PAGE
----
The retail sector includes automotive, building supply, distributors, general, grocery and food, and online and special lines retail industries, which have returns on equity (ROEs), of 34.26, 91.26, 16.05, 16.10, 24.43, 18.72 and 16.59, respectively. These figures are based on data published by the NYU Leonard N. Stern School of Business as of January 2018. The arithmetic average ROE for the retail sector is 31.06%, or (34.26 + 91.26 + 16.05 + 16.10 + 24.43 + 18.72 + 16.59) / 7.
Calculating Return on Equity
ROE is used in fundamental analysis to determine the amount of profits a company generates with its shareholders' equity and is calculated by dividing a company's net income by the equity. A company's net income is reported on its income statement, while a company's total shareholders' equity is reported on its balance sheet. ROE is useful for investors to compare the profitability of one company to another within the same sector or industry.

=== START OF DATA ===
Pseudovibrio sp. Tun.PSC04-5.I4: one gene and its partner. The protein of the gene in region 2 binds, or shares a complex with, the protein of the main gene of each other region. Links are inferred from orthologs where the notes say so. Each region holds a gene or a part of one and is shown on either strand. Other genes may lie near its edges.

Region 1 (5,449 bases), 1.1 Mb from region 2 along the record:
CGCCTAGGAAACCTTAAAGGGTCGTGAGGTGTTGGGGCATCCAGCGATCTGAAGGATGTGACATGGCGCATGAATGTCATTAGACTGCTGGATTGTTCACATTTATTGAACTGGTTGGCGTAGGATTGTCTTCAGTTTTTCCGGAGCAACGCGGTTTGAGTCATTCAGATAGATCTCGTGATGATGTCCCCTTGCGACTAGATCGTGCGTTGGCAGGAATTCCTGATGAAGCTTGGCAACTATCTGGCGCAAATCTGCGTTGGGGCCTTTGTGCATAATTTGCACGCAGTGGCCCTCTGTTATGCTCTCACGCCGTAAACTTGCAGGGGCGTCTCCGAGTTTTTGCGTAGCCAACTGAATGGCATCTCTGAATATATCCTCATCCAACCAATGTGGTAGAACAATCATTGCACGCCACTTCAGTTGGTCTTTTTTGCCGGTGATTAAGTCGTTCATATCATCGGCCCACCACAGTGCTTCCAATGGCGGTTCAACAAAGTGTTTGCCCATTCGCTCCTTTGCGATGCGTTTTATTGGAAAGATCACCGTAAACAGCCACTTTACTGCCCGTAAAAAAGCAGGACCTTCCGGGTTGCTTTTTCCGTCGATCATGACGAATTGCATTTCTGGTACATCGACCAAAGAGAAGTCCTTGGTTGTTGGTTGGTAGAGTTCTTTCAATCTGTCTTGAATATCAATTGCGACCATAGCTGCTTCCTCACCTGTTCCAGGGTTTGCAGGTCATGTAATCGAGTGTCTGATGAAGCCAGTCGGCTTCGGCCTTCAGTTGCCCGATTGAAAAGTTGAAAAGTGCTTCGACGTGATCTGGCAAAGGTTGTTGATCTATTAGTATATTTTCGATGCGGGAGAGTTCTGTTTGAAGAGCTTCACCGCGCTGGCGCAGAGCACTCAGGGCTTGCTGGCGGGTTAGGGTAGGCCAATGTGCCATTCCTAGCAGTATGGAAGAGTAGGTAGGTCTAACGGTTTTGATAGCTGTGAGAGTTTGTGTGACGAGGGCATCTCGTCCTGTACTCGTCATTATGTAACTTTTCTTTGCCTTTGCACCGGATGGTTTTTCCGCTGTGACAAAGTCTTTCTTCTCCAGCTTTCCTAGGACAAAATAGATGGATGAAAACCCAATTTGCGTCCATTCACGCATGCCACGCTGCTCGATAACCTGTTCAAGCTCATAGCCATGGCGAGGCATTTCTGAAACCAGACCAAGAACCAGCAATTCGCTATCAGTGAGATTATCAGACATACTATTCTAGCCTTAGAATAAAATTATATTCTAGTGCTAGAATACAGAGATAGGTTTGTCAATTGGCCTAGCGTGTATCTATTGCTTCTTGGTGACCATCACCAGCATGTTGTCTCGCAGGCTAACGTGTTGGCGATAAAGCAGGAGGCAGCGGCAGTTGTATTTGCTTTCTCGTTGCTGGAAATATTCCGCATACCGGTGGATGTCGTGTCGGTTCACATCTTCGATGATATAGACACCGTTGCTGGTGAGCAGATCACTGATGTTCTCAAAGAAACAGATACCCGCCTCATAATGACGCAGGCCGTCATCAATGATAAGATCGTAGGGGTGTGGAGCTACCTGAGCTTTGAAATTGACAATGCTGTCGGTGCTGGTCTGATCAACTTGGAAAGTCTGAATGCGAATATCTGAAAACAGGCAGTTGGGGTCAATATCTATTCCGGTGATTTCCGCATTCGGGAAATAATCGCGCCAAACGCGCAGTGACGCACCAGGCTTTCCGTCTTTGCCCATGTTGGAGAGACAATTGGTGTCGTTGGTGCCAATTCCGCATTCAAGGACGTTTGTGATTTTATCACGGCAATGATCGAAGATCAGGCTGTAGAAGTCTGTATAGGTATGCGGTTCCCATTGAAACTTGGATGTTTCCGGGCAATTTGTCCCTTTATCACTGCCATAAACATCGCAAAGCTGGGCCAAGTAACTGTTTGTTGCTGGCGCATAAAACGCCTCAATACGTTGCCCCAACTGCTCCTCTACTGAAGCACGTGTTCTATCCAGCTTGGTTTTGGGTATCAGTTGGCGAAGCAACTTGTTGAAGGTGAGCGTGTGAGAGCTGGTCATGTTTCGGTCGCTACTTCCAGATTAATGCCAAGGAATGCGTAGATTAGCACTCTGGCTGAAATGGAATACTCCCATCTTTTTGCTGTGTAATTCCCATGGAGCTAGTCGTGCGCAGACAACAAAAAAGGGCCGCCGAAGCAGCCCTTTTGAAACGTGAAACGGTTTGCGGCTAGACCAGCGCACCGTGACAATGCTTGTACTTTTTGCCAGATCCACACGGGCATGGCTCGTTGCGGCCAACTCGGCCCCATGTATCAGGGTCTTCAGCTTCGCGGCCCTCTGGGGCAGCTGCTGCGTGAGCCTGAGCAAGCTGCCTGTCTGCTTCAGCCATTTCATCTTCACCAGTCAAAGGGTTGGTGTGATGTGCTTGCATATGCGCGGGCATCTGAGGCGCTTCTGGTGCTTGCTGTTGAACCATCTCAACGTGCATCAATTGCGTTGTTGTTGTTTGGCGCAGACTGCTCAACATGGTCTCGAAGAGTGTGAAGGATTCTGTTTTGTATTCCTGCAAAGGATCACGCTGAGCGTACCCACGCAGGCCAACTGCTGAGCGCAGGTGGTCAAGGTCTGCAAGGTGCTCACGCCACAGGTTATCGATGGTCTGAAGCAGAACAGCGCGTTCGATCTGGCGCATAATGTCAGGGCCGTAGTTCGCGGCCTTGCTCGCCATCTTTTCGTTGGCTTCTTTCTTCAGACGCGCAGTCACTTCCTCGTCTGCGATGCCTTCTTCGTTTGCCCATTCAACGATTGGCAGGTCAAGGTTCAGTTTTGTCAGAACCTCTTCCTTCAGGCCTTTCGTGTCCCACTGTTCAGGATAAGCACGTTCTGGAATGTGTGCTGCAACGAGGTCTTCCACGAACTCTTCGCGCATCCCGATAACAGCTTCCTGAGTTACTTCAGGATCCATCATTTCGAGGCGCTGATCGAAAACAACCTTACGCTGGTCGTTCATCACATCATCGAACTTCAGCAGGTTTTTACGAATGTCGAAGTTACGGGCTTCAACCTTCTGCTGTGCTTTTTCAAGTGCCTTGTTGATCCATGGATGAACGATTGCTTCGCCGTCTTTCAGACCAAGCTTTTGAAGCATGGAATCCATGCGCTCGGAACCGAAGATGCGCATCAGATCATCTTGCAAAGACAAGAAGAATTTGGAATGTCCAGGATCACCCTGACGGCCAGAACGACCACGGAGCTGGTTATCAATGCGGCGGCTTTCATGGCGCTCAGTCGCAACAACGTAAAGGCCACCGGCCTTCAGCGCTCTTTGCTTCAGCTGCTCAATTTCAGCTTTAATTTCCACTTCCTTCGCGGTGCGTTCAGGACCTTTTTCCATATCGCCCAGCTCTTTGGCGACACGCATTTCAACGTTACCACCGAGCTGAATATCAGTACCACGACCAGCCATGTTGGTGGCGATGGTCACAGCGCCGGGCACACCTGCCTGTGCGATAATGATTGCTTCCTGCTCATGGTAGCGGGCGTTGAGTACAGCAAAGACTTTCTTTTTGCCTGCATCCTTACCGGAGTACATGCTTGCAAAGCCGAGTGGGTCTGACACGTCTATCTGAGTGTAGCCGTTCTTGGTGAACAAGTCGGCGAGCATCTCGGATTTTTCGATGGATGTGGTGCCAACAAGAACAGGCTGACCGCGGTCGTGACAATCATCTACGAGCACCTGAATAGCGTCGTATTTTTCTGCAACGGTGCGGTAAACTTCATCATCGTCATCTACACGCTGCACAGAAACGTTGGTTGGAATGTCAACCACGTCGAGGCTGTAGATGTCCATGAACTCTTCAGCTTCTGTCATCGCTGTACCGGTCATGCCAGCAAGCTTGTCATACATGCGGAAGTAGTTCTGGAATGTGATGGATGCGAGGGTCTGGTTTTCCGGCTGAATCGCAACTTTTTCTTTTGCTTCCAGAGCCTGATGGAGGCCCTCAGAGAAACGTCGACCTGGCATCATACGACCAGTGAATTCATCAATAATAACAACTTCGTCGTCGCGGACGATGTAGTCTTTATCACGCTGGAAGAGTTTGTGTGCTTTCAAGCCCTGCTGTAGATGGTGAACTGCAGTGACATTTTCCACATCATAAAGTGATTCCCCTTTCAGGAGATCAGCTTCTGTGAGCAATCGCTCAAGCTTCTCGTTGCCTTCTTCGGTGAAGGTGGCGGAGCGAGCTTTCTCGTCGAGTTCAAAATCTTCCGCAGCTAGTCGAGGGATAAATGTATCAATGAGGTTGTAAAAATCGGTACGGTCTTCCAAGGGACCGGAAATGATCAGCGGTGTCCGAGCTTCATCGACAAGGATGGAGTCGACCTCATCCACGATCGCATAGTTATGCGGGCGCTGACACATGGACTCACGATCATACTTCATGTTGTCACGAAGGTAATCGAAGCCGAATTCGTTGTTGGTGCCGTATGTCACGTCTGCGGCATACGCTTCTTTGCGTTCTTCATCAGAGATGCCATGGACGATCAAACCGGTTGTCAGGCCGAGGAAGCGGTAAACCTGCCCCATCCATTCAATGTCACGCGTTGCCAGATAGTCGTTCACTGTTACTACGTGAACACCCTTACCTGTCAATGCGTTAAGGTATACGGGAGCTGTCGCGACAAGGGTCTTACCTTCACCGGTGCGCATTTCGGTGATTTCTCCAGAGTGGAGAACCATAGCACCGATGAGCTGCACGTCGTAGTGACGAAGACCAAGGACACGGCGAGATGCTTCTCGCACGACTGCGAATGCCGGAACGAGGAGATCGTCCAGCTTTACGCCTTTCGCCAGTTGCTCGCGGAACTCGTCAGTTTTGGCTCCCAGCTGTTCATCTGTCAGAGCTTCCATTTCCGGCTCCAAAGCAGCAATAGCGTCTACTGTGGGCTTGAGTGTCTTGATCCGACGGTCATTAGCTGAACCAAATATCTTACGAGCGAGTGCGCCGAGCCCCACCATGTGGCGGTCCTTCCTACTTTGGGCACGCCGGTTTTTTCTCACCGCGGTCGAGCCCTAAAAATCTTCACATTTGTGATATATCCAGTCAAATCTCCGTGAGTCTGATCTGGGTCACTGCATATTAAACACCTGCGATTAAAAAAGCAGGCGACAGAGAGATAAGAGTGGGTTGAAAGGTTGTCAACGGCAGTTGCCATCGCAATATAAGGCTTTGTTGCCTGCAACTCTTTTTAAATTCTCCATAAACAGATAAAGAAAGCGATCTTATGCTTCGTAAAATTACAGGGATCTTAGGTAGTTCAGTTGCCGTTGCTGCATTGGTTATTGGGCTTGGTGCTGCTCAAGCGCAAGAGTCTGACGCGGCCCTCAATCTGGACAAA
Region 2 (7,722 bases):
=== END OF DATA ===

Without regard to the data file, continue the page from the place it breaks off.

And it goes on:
Explaining the Average Return on Equity of the Retail Sector
Companies within each industry included in the retail sector have their own returns on equity, which should be taken into consideration when investing in them individually. For example, Walmart's ROE as of April 30, 2018 was 11.44%, whereas JC Penney's ROE was -0.53%.
When compared to companies in the same industry and retail sector, such as Walmart, JC Penney is not profitable and reported a loss on its income statement for the period ending April 30, 2018. Therefore, investors may opt out of investing in JC Penney due to its inability to generate a profit and its ranking well below the industry average.
(For related reading, see: "The Four Rs or Investing in Retail.")